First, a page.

Egypt has preserved many ancient artifacts narrating the long history of the great civilization once existing on this territory. This is showcased the best in its pottery, decorated with line drawings, geometrical shapes and enigmatic scenes of hunting or everyday life in old times. However, the vessels created for the daily usage are also of a great value for scientists to explore the distant past. Today pottery is not as popular as it used to be but it’s not less imposing and spellbinding.
Ancient Egypt was one of the first civilizations to create high quality pottery. Scholars believe they began working out the clay in the regions of Naqada and Al-Badari during the pre-dynastic era, around 3800-3400 BC. Egyptians greatly believed in the power of the potter, so they depicted their Nile Deity, “Father of Gods” Khnum creating children of clay.
At the very start the pottery made of reddish brown clay called Nile silt served practical purposes –to preserve grains, foods and liquids, for instance. Poor people would you use the silt to mold toys. The early pottery samples had little or no decoration. Creation of decorative pottery made of clay and lime started from the Naqada period. Egyptians began ornamenting it with drawings of patterns, boats, animals and human figures. Gradually talented artisans excelled in this craft turning it into magnificent artwork.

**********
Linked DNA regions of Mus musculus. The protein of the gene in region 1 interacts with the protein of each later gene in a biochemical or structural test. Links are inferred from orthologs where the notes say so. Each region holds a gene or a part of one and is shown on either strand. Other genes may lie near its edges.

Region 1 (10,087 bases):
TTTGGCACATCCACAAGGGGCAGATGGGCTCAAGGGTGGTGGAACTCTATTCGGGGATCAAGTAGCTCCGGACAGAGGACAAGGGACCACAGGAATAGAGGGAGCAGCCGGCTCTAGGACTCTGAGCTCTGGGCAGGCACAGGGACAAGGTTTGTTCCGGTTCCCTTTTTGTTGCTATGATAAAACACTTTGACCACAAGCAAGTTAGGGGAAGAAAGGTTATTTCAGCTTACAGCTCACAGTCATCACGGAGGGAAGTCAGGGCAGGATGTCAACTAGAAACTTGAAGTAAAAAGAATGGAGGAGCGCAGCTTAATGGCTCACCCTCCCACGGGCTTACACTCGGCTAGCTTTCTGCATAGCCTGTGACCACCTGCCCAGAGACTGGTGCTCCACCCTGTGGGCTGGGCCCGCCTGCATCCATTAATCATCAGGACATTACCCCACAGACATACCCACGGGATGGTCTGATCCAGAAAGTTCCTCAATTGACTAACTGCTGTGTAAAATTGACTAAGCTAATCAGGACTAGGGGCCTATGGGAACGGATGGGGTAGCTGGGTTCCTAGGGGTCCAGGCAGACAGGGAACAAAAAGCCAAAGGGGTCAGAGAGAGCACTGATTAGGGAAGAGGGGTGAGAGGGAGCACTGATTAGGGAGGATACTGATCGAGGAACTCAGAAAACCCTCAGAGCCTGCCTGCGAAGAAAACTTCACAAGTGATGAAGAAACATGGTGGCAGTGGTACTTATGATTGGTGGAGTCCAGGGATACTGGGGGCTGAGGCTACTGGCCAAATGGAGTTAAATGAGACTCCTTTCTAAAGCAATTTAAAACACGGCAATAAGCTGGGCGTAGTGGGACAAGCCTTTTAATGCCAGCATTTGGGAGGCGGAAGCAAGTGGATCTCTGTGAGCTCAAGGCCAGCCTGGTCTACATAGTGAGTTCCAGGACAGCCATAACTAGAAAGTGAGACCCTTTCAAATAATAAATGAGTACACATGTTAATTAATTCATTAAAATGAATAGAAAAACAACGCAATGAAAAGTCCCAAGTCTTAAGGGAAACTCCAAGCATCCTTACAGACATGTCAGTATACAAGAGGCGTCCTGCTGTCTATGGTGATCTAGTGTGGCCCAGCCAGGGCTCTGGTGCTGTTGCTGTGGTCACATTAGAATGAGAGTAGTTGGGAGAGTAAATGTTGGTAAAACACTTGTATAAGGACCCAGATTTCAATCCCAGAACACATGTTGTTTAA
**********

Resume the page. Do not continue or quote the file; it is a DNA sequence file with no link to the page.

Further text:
Pottery continued flourishing in Coptic and Islamic periods. Coptic monks manufactured flasks, pots and dishes adorning them with crosses, Coptic words, animals, images of monks and Christian saints; while Islamic potters decorated the vessels, candelabras, lamps and vases with Arabic writing and ornaments.
Contemporary Egyptian artisans attempt to revive the once perfected art of pottery. The most outstanding of them is Nabil Darwish (1936-2002), who dedicated his whole life to studying the ancient and Islamic pottery in order to create his unique collection.
Ancient potters inspired not only Egyptian artists. In the 1980’s a Swiss-born earthenware master Evelyne Porret and her husband Michel Pastore moved to small lakeside Tunis Village in Fayoum Oasis, where they built a house and a pottery workshop. Porret started teaching local children how to form beautiful-shaped vessels out of shapeless mud. Later some of her students opened their own studios making this picturesque countryside widely known for its mind-blowing pottery.
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